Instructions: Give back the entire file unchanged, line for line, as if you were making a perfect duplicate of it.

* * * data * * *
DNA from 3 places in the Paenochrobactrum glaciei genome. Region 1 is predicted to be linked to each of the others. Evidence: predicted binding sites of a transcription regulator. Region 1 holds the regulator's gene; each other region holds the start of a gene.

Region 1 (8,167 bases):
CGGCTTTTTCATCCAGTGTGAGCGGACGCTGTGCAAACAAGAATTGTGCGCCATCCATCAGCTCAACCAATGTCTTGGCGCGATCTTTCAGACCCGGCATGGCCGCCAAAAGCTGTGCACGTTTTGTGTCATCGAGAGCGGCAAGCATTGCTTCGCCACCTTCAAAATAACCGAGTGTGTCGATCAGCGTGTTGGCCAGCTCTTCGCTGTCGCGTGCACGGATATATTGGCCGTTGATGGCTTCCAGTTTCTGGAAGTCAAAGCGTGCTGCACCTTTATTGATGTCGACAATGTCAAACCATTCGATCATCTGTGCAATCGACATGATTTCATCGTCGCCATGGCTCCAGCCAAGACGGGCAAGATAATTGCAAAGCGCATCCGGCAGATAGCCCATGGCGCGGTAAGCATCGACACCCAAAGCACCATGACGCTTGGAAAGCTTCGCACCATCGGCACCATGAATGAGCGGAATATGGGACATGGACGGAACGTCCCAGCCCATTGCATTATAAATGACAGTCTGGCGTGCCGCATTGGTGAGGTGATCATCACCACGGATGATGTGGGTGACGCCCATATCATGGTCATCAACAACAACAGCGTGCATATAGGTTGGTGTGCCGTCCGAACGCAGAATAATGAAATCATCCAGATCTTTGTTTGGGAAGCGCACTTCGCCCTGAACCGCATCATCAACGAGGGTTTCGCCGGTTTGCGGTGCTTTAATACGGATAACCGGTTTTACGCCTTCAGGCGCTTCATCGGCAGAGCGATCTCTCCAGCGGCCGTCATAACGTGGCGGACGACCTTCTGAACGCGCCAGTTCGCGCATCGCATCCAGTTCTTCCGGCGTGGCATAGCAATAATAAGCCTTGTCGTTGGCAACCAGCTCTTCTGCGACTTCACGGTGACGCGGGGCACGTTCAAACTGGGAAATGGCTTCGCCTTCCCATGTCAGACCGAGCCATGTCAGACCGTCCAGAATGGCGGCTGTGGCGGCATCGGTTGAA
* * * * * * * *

DNA from 3 places in the Paenochrobactrum glaciei genome. Region 1 is predicted to be linked to each of the others. Evidence: predicted binding sites of a transcription regulator. Region 1 holds the regulator's gene; each other region holds the start of a gene.

Region 1 (8,167 bases):
CGGCTTTTTCATCCAGTGTGAGCGGACGCTGTGCAAACAAGAATTGTGCGCCATCCATCAGCTCAACCAATGTCTTGGCGCGATCTTTCAGACCCGGCATGGCCGCCAAAAGCTGTGCACGTTTTGTGTCATCGAGAGCGGCAAGCATTGCTTCGCCACCTTCAAAATAACCGAGTGTGTCGATCAGCGTGTTGGCCAGCTCTTCGCTGTCGCGTGCACGGATATATTGGCCGTTGATGGCTTCCAGTTTCTGGAAGTCAAAGCGTGCTGCACCTTTATTGATGTCGACAATGTCAAACCATTCGATCATCTGTGCAATCGACATGATTTCATCGTCGCCATGGCTCCAGCCAAGACGGGCAAGATAATTGCAAAGCGCATCCGGCAGATAGCCCATGGCGCGGTAAGCATCGACACCCAAAGCACCATGACGCTTGGAAAGCTTCGCACCATCGGCACCATGAATGAGCGGAATATGGGACATGGACGGAACGTCCCAGCCCATTGCATTATAAATGACAGTCTGGCGTGCCGCATTGGTGAGGTGATCATCACCACGGATGATGTGGGTGACGCCCATATCATGGTCATCAACAACAACAGCGTGCATATAGGTTGGTGTGCCGTCCGAACGCAGAATAATGAAATCATCCAGATCTTTGTTTGGGAAGCGCACTTCGCCCTGAACCGCATCATCAACGAGGGTTTCGCCGGTTTGCGGTGCTTTAATACGGATAACCGGTTTTACGCCTTCAGGCGCTTCATCGGCAGAGCGATCTCTCCAGCGGCCGTCATAACGTGGCGGACGACCTTCTGAACGCGCCAGTTCGCGCATCGCATCCAGTTCTTCCGGCGTGGCATAGCAATAATAAGCCTTGTCGTTGGCAACCAGCTCTTCTGCGACTTCACGGTGACGCGGGGCACGTTCAAACTGGGAAATGGCTTCGCCTTCCCATGTCAGACCGAGCCATGTCAGACCGTCCAGAATGGCGGCTGTGGCGGCATCGGTTGAA